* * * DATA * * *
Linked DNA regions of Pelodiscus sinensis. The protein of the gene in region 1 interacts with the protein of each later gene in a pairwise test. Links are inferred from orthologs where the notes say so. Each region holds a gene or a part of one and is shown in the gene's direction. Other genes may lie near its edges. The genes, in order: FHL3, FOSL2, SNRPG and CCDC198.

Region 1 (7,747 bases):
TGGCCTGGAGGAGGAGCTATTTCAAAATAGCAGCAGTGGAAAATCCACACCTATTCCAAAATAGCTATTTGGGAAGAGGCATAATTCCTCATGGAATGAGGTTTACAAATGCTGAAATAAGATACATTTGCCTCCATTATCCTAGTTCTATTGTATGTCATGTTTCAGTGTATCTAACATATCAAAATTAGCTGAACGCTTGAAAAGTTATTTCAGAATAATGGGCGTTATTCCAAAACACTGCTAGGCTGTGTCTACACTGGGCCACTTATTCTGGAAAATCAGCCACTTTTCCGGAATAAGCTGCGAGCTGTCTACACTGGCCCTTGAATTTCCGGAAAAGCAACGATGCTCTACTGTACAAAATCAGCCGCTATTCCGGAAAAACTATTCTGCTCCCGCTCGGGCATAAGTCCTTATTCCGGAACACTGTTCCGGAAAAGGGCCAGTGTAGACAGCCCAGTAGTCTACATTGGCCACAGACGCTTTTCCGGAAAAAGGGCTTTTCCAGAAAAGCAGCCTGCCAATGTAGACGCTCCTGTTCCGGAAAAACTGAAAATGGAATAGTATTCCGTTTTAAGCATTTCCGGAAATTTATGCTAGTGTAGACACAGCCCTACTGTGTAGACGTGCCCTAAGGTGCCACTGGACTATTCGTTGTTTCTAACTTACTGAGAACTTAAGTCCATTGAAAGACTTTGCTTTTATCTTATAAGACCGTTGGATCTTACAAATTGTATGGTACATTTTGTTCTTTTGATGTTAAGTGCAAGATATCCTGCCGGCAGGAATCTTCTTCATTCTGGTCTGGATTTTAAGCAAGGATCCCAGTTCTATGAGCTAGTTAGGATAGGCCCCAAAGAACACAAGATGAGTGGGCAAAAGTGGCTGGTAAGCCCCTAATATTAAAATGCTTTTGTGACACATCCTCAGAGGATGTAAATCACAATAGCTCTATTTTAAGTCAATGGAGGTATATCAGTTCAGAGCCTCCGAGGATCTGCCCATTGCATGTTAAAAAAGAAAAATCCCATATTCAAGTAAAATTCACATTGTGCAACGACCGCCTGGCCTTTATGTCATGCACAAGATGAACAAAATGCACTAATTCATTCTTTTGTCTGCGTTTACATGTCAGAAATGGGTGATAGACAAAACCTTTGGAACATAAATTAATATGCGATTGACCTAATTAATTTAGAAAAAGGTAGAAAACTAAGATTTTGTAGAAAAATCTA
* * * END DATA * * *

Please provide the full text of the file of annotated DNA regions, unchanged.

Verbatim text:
Linked DNA regions of Pelodiscus sinensis. The protein of the gene in region 1 interacts with the protein of each later gene in a pairwise test. Links are inferred from orthologs where the notes say so. Each region holds a gene or a part of one and is shown in the gene's direction. Other genes may lie near its edges. The genes, in order: FHL3, FOSL2, SNRPG and CCDC198.

Region 1 (7,747 bases):
TGGCCTGGAGGAGGAGCTATTTCAAAATAGCAGCAGTGGAAAATCCACACCTATTCCAAAATAGCTATTTGGGAAGAGGCATAATTCCTCATGGAATGAGGTTTACAAATGCTGAAATAAGATACATTTGCCTCCATTATCCTAGTTCTATTGTATGTCATGTTTCAGTGTATCTAACATATCAAAATTAGCTGAACGCTTGAAAAGTTATTTCAGAATAATGGGCGTTATTCCAAAACACTGCTAGGCTGTGTCTACACTGGGCCACTTATTCTGGAAAATCAGCCACTTTTCCGGAATAAGCTGCGAGCTGTCTACACTGGCCCTTGAATTTCCGGAAAAGCAACGATGCTCTACTGTACAAAATCAGCCGCTATTCCGGAAAAACTATTCTGCTCCCGCTCGGGCATAAGTCCTTATTCCGGAACACTGTTCCGGAAAAGGGCCAGTGTAGACAGCCCAGTAGTCTACATTGGCCACAGACGCTTTTCCGGAAAAAGGGCTTTTCCAGAAAAGCAGCCTGCCAATGTAGACGCTCCTGTTCCGGAAAAACTGAAAATGGAATAGTATTCCGTTTTAAGCATTTCCGGAAATTTATGCTAGTGTAGACACAGCCCTACTGTGTAGACGTGCCCTAAGGTGCCACTGGACTATTCGTTGTTTCTAACTTACTGAGAACTTAAGTCCATTGAAAGACTTTGCTTTTATCTTATAAGACCGTTGGATCTTACAAATTGTATGGTACATTTTGTTCTTTTGATGTTAAGTGCAAGATATCCTGCCGGCAGGAATCTTCTTCATTCTGGTCTGGATTTTAAGCAAGGATCCCAGTTCTATGAGCTAGTTAGGATAGGCCCCAAAGAACACAAGATGAGTGGGCAAAAGTGGCTGGTAAGCCCCTAATATTAAAATGCTTTTGTGACACATCCTCAGAGGATGTAAATCACAATAGCTCTATTTTAAGTCAATGGAGGTATATCAGTTCAGAGCCTCCGAGGATCTGCCCATTGCATGTTAAAAAAGAAAAATCCCATATTCAAGTAAAATTCACATTGTGCAACGACCGCCTGGCCTTTATGTCATGCACAAGATGAACAAAATGCACTAATTCATTCTTTTGTCTGCGTTTACATGTCAGAAATGGGTGATAGACAAAACCTTTGGAACATAAATTAATATGCGATTGACCTAATTAATTTAGAAAAAGGTAGAAAACTAAGATTTTGTAGAAAAATCTA